Wednesday, July 1, 2015

Annoying Internet Terms That Shouldn't Be in Spoken Language

I love internet culture and arguably spend most of my time on the internet. It is a truly wonderful thing: at times it's a vibrant, beautiful ecosystem of ideas being exchanged, while at others it's like a dank puddle of murky water. Either way, I love it.

What I don't love about the internet is how some of its language encroaches into spoken language. I'm happy for the language to exist online and consider it almost as its own register. However, when the internet's weird lingo starts entering my ears and not my eyes, that's when I get annoyed. Here are a few of my biggest bugbears (or pet peeves to Americans) when it comes to online language that make me come close to losing my cool.

NASA astronaut Michael Gernhardt embodying "YOLO" in 1995
when dot-coms were just becoming household names.

The term "because" is a bit of a funny one since I have no objection to the common usage of "because". However, the internet has given rise to the construction of "because" plus a noun. For example, "I can talk this way because language". I reckon it's a quick way to make most language purists' blood boil!


Saying something is is just downright stupid. My fury over this stems fully from the fact that saying "dot com" at the end of a word is not only already horrendously dated by about 20 years, it's also the kind of thing that uncool dads say when trying to be cool.


I wish people would stop using the verb "fail" when they are actually referring to a "failure", which is a noun. I also get fairly annoyed at the overuse of "epic" to describe said "fails". It's now used so often it's been demoted to the status of "moderate". This term is also often combined with the next one.


I like Twitter and understand why we have hashtags. In fact, I'm very happy to use them. Placing the "number sign" (#) before a word can help other users find content related to the word they've marked or to indicate the content is part of a particular conversation.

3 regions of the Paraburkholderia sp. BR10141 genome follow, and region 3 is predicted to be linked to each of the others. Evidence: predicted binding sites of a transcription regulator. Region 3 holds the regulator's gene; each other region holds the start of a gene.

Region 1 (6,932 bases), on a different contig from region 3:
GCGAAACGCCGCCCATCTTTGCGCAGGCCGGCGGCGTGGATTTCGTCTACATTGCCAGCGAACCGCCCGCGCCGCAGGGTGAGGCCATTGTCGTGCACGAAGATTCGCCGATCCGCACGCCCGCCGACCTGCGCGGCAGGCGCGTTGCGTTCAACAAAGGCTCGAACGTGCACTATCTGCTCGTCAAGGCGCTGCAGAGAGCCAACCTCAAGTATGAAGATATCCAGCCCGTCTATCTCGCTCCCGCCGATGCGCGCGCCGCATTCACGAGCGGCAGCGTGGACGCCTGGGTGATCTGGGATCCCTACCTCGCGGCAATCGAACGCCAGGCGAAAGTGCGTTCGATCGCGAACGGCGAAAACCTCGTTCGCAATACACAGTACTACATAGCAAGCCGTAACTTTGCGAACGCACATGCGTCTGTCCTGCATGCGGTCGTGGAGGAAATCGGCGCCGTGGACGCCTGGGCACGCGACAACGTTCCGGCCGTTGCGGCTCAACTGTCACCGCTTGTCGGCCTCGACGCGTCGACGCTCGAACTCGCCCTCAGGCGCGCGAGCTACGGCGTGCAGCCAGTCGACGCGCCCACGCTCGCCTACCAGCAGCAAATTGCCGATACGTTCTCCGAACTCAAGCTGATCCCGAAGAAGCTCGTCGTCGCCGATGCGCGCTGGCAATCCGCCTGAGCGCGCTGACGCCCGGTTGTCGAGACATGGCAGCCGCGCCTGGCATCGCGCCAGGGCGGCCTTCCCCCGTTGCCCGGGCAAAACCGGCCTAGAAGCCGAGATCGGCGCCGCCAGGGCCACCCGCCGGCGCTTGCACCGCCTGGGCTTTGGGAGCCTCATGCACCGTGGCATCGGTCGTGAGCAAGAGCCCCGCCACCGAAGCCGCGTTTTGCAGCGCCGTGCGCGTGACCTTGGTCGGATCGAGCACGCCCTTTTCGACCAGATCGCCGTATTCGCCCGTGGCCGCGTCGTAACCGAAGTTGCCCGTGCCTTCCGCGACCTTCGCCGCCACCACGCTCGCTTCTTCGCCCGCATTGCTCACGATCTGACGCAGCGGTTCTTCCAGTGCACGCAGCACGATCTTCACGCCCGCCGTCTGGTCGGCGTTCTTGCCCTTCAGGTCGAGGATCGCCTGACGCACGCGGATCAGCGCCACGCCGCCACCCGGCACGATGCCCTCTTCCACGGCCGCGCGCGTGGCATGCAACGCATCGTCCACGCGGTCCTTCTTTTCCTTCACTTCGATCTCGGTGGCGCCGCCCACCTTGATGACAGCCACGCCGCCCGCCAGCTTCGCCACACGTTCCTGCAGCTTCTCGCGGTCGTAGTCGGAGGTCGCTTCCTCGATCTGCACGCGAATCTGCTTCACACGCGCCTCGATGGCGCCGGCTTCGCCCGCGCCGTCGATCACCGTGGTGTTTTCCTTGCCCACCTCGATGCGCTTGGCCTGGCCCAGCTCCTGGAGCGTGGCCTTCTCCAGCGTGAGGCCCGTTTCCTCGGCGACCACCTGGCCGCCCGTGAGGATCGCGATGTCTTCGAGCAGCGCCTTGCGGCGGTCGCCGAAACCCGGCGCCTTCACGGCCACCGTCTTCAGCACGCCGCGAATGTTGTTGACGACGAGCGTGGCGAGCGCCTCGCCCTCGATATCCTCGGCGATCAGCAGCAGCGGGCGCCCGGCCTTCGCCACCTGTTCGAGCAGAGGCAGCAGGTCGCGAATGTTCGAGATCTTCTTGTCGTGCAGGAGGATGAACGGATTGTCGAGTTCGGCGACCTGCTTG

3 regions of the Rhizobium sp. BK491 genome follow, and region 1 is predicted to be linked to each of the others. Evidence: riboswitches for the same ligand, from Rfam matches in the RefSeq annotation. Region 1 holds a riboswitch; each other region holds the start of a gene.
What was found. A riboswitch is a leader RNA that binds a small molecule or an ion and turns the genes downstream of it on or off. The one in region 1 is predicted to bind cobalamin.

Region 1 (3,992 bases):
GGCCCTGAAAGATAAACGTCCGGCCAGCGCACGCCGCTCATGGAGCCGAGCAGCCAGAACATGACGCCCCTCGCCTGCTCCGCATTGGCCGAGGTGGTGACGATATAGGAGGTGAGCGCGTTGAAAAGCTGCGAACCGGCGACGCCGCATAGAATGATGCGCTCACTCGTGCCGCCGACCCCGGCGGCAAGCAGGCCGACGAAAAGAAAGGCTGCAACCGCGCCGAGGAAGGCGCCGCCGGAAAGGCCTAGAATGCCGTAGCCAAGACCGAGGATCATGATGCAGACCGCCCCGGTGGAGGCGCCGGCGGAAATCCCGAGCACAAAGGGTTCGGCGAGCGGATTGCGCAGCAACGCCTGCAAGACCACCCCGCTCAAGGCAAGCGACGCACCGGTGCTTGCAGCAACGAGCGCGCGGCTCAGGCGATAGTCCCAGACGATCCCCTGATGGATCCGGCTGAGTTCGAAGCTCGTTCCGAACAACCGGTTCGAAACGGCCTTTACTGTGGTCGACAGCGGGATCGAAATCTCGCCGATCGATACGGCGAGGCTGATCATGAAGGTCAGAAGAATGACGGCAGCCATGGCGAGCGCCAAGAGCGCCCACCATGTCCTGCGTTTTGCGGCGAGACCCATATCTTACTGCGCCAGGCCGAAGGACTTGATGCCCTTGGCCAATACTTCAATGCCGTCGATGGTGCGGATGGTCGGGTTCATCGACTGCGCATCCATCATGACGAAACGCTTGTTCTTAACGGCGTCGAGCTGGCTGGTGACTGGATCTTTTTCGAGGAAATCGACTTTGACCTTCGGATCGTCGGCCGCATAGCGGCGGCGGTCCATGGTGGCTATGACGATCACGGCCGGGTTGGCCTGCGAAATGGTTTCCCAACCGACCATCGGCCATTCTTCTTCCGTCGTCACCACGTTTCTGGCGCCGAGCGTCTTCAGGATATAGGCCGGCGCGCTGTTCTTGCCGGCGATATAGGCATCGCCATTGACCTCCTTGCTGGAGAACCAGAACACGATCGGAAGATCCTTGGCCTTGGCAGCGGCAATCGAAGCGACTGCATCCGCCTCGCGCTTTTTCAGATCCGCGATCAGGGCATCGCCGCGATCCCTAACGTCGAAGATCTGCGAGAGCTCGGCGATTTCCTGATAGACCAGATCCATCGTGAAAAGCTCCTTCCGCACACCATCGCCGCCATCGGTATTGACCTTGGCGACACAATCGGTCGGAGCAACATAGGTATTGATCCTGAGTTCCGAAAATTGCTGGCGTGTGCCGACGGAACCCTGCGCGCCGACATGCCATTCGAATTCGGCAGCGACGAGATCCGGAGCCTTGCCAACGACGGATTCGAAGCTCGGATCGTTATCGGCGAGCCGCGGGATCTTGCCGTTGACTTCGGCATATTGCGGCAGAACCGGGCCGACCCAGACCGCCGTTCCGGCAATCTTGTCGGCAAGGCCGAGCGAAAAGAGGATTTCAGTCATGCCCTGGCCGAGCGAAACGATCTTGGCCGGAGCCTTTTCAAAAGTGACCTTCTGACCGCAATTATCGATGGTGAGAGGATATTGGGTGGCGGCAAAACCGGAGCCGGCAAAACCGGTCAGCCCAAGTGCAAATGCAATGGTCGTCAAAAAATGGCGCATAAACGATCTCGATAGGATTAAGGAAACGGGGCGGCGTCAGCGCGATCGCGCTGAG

Using the term as a prefix irritates me beyond belief. Unless you're explaining a particular hashtag, saying hashtag is completely redundant.


LOL (an acronym for "laugh out loud") has been making the rounds online since people became too lazy to type out the onomatopaeia for laughter or explain that they found something humorous. As funny as it is when parents think "LOL" stands for "lots of love", there's nothing I find funny about using LOL in speech.

I find it annoying enough when people say "that's so funny" without actually laughing. Imagine how enraged I get when someone says "lol" in speech despite it being abundantly clear that they're not laughing out loud!


I definitely agree that people should live life to the fullest. However, as a lover of Romance languages and Latin, I wish carpe diem was used instead of this acronym for "you only live once".

You can live your life with "YOLO" as a motto. Just please don't say it to me. Leave it on the internet, where it belongs. Thanks!

What internet terms do you wish people wouldn't vocalise? Tell us in the comments below.

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